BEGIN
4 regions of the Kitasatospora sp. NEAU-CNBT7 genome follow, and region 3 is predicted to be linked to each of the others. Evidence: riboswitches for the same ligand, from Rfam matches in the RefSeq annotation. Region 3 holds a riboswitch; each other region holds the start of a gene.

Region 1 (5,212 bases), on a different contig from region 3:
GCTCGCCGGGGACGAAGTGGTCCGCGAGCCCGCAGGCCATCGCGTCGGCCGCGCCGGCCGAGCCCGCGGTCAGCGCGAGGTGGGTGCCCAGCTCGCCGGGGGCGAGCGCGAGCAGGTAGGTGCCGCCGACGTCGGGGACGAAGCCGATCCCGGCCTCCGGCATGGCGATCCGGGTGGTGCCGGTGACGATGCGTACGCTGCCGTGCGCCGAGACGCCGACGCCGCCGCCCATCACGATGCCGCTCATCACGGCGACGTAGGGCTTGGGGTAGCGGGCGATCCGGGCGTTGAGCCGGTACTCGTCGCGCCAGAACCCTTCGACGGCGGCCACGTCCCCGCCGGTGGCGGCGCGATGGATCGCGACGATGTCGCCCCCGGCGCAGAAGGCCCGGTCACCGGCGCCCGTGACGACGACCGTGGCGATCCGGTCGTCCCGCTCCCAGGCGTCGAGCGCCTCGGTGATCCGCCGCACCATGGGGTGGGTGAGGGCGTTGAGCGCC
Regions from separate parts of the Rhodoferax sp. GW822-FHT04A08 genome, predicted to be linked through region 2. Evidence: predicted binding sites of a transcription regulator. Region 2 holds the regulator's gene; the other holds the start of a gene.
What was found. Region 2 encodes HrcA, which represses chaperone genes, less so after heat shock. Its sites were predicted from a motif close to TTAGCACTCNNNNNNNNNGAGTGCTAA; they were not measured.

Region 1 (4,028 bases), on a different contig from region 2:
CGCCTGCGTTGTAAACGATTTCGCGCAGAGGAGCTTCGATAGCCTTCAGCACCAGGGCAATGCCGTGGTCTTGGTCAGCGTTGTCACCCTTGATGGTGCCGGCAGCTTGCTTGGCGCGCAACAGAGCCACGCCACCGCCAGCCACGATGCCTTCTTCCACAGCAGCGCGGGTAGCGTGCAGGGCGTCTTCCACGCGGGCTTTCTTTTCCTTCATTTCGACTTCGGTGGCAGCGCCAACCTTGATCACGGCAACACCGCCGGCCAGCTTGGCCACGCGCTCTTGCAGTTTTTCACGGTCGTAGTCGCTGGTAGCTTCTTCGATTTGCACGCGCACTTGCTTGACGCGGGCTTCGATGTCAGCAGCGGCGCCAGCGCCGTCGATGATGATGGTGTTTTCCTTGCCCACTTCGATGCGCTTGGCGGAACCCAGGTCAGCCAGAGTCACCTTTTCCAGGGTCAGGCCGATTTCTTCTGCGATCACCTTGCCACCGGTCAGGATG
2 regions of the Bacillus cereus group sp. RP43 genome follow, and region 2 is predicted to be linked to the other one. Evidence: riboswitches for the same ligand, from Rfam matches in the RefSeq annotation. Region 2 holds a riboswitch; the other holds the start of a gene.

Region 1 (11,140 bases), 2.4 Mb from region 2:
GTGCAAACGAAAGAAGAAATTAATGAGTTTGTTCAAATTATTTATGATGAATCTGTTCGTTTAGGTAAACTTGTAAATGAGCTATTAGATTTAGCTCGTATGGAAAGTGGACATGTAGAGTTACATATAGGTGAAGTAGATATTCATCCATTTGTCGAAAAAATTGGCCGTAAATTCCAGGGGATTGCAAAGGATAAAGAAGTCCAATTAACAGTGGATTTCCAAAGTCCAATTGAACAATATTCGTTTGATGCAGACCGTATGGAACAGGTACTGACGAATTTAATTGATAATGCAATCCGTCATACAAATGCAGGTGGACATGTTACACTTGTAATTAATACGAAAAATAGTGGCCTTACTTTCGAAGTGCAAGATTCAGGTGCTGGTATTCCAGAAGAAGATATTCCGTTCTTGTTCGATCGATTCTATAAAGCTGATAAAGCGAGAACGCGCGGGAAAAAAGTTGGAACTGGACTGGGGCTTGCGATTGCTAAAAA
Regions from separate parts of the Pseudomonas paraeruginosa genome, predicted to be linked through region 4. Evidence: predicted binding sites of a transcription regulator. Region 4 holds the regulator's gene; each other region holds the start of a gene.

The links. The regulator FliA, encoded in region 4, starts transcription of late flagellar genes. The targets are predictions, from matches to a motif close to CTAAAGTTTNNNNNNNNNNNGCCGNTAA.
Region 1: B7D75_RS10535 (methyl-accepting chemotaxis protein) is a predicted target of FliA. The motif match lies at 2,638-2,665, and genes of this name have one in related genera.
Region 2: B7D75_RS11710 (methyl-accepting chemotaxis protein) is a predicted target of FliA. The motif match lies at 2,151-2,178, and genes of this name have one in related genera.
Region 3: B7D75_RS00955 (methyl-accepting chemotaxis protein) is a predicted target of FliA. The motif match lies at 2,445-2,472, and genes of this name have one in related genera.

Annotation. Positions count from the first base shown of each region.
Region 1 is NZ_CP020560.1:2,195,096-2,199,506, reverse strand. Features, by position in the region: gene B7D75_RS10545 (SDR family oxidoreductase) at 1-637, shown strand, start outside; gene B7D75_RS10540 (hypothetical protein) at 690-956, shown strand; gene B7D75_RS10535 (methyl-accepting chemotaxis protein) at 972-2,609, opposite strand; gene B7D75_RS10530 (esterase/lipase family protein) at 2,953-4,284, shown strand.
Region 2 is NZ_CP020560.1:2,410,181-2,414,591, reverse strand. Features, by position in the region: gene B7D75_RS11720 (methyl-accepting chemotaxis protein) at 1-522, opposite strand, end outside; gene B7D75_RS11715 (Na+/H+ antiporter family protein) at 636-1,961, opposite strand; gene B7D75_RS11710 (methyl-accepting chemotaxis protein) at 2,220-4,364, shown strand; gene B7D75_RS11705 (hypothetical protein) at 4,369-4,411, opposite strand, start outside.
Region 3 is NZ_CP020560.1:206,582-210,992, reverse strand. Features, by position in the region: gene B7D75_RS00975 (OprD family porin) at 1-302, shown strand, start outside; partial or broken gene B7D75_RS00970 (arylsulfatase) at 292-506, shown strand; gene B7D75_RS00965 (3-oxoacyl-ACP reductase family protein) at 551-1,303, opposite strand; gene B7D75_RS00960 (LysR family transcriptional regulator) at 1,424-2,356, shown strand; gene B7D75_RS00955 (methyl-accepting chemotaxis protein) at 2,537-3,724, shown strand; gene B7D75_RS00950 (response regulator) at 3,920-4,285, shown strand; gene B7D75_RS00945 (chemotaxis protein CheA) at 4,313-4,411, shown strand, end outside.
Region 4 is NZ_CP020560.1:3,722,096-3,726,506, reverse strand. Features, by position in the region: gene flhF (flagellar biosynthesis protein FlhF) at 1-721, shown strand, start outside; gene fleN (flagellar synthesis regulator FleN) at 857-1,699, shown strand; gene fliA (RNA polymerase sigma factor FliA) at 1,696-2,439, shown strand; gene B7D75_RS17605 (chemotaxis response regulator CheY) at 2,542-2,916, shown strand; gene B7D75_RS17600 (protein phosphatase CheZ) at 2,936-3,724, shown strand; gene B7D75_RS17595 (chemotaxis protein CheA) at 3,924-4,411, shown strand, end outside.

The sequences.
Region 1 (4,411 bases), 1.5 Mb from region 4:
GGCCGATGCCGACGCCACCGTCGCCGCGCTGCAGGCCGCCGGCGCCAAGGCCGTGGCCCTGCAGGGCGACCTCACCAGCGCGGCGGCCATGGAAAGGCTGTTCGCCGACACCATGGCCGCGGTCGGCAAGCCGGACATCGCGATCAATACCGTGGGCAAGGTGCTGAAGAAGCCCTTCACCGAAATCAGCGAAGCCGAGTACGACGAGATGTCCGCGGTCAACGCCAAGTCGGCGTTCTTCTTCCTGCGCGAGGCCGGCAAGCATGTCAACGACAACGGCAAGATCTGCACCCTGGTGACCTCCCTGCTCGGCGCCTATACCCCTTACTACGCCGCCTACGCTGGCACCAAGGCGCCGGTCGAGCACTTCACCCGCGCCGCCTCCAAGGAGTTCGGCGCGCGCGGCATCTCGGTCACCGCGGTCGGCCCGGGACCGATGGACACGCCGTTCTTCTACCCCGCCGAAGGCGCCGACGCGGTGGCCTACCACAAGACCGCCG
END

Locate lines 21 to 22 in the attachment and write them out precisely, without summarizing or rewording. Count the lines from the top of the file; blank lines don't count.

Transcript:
The sequences.
Region 1 (4,411 bases), 1.5 Mb from region 4: